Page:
Stress and Addiction: A Critical Link
Brown University recently published research regarding new information that could allow new treatments to be formulated for those suffering from addiction, all by identifying the exact brain region in rats where the neural steps leading to relapse take place. This will allow them to focus on blocking a critical step in the process of stress-induced relapse.1
Earlier research has shown that stress can lead to drug abuse in many individuals, especially increasing the risk of relapse in addicts who are trying to recover.1 While exactly how feeling stressed triggers relapse is still not completely understood, the information published by Brown provides new insight that could lead to more effective treatments.1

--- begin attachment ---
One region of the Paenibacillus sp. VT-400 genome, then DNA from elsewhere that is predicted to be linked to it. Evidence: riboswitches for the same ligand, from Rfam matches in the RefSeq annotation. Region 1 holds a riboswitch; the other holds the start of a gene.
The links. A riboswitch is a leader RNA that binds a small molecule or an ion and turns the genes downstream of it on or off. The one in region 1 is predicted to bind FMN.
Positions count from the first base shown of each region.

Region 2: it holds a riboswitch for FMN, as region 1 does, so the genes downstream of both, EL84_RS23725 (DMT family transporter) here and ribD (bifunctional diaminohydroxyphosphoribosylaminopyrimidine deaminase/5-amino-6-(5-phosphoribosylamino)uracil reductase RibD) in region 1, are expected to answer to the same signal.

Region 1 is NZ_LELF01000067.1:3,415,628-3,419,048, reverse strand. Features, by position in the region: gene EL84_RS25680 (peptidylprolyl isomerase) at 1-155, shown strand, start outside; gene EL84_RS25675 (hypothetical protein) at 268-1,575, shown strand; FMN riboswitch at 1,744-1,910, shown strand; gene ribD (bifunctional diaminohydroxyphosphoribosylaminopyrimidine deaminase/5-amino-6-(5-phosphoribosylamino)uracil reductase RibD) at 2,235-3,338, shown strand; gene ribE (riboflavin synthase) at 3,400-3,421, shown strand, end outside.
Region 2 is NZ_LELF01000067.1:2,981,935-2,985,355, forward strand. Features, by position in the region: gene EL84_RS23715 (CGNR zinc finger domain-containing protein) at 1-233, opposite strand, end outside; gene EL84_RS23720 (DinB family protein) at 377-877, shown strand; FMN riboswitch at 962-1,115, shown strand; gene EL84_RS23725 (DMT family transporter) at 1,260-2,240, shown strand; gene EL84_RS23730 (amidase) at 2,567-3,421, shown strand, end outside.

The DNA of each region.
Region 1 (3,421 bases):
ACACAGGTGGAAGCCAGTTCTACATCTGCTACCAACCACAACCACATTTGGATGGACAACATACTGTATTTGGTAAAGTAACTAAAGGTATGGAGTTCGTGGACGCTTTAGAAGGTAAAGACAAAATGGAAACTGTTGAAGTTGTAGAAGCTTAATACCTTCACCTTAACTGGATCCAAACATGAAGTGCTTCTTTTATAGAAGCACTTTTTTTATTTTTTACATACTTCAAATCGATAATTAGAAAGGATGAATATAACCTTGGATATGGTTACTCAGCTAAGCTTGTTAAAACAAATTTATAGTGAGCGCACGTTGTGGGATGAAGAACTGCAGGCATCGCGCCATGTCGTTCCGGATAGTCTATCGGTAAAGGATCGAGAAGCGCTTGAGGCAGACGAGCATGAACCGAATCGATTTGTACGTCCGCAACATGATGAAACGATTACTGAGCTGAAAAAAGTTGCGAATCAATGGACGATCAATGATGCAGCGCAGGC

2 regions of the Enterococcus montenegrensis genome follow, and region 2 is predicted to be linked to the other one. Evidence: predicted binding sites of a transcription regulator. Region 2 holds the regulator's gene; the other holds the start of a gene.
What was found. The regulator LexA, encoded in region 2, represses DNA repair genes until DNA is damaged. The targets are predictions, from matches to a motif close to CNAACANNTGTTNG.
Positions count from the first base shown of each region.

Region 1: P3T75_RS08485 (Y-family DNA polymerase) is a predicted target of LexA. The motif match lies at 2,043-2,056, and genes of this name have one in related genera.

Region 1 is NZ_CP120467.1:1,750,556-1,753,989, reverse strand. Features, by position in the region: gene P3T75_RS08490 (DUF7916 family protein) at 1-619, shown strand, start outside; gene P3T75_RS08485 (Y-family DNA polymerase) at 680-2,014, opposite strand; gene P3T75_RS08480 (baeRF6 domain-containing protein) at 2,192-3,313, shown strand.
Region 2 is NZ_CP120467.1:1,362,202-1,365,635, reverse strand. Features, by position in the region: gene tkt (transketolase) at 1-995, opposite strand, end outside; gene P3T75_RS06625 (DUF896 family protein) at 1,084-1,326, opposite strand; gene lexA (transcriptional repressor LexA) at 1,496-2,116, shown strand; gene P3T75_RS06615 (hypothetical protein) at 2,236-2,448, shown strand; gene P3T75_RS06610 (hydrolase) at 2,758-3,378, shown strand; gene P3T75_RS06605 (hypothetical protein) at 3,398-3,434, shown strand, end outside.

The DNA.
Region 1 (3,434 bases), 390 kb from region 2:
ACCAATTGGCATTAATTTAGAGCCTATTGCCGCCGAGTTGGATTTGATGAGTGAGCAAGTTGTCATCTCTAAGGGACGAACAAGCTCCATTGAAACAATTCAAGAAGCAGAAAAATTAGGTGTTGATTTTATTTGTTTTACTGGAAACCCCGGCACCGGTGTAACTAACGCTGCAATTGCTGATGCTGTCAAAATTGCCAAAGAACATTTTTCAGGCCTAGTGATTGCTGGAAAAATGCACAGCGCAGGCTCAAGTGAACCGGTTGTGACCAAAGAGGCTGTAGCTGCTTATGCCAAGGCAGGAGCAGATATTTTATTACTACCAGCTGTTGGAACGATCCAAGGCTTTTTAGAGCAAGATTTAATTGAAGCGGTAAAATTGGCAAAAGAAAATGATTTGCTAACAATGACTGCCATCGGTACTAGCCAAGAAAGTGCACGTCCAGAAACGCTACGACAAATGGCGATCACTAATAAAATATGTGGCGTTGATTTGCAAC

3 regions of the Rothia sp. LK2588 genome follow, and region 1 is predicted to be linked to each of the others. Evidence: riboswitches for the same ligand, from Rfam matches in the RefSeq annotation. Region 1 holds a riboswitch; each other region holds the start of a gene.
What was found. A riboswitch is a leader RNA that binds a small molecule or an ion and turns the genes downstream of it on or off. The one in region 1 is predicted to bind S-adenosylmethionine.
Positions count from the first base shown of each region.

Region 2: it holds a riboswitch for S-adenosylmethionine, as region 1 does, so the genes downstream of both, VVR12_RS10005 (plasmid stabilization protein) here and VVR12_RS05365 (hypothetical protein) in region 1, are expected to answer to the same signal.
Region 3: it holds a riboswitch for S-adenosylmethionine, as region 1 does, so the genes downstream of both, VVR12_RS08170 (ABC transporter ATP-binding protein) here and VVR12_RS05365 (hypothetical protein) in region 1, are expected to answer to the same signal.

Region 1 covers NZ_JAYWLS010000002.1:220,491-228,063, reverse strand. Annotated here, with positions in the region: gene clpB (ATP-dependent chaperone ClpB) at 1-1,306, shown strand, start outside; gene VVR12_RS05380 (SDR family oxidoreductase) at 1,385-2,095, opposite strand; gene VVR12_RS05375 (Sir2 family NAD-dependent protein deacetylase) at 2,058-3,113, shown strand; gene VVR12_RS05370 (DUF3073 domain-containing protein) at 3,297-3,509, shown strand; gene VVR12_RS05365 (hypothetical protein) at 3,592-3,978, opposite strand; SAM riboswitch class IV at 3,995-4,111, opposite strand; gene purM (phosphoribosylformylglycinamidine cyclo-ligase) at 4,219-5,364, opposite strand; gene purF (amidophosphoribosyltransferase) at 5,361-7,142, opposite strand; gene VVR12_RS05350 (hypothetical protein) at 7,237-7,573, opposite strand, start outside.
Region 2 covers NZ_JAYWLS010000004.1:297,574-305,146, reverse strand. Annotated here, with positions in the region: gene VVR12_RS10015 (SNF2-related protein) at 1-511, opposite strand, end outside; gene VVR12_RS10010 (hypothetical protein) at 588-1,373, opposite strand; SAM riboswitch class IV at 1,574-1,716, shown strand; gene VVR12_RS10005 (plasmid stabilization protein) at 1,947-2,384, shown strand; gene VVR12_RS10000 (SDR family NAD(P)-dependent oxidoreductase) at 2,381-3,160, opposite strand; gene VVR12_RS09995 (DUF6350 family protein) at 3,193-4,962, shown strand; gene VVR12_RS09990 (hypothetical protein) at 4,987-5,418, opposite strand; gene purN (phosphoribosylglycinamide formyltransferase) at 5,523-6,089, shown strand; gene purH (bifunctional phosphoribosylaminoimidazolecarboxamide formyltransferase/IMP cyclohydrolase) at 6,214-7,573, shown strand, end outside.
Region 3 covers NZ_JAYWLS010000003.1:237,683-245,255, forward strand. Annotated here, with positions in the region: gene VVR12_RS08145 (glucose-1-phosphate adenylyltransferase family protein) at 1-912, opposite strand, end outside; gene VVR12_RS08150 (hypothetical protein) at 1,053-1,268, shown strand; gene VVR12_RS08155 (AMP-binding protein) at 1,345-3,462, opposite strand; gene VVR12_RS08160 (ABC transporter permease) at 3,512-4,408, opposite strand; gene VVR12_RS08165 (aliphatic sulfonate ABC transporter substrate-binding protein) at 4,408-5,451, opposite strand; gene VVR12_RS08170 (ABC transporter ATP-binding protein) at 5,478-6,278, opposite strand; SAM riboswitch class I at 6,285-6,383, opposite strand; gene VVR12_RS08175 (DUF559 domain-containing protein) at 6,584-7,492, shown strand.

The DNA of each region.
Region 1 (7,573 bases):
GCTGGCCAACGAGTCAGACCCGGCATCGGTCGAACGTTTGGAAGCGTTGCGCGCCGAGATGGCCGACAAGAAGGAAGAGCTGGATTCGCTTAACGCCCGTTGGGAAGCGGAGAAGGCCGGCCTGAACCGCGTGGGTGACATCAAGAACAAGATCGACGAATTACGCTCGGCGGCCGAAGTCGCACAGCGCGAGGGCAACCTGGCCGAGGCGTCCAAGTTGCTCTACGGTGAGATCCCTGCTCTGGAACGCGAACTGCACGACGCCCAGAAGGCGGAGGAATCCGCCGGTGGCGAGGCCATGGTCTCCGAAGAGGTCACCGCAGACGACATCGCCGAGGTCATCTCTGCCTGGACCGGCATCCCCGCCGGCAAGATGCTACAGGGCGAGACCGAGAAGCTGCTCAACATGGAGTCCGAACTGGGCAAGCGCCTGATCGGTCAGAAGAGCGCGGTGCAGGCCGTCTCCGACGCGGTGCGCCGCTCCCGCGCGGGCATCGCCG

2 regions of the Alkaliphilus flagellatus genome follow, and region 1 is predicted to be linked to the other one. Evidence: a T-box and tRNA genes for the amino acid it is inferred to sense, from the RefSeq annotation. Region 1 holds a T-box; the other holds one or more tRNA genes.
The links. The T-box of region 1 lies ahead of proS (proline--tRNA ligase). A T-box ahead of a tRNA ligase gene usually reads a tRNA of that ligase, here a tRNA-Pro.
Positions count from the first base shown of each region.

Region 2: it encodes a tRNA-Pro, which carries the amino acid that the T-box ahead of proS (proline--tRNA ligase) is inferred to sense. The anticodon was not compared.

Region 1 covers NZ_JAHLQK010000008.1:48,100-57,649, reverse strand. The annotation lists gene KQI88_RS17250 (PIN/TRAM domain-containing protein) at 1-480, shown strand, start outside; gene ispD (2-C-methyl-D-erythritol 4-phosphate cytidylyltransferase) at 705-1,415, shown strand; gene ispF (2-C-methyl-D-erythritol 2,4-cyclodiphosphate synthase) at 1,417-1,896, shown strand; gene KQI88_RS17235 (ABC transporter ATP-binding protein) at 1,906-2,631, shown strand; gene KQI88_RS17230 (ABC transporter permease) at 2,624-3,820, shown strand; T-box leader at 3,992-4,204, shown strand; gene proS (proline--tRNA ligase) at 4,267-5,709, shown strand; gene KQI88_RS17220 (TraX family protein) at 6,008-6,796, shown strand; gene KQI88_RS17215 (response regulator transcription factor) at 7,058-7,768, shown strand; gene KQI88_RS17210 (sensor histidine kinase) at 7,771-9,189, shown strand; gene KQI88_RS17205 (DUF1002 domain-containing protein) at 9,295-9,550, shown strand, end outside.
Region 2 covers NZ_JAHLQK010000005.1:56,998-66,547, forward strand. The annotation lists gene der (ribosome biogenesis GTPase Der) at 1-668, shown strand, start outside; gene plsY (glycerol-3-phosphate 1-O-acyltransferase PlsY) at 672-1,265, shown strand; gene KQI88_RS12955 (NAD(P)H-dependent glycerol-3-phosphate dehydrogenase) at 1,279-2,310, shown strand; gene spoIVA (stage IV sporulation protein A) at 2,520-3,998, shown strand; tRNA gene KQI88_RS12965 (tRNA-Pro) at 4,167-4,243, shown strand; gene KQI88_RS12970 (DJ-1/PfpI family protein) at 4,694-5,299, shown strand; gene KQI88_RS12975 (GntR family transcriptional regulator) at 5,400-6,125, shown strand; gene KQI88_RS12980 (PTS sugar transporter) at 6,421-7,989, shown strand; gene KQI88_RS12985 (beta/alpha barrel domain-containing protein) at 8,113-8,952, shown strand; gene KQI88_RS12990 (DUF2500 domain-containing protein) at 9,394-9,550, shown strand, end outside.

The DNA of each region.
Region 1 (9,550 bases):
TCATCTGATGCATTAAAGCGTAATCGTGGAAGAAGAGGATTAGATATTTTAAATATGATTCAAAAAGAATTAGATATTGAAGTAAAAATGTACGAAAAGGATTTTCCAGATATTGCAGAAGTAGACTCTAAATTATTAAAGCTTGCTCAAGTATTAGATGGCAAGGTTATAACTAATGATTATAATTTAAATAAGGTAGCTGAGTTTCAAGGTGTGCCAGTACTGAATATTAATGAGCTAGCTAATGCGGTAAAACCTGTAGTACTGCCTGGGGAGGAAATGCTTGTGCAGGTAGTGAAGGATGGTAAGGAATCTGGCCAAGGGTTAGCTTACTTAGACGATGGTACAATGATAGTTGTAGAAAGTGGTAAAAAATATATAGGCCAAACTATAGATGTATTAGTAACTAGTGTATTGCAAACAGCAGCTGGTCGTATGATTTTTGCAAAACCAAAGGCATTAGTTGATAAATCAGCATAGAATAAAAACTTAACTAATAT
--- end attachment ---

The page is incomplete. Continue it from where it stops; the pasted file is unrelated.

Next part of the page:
Stress and Synapses
The study found that being stressed has effects on the plasticity of the synapses on dopamine neurons in the ventral tegmental area of the brain, where neural activities that lead to stress-induced relapse happen.1 Brown found that stress activates kappa opioid receptors (KORs) in the ventral tegmental area, and blocking those receptors in rats stopped them from relapsing on cocaine while under stress.1 Therefore, blocking those receptors in humans may do the same.1 However, the chemical used to block the receptors, nor-BMI, is not ready to be tested on humans.1
Recovering from Stress=Recovering from Addiction
This information could help the medical community progress towards an era of medicine that accelerates the amount of time a person needs to recover from addiction.1
 Gregoire, C. (2013, March 11). Stress & Addiction: Research Identifies How Stress Triggers Drug Relapse. The Huffington Post. Retrieved March 12, 2013, from http://www.huffingtonpost.com/2013/03/11/stress-addiction-drug-relapse_n_2837819.html Stress.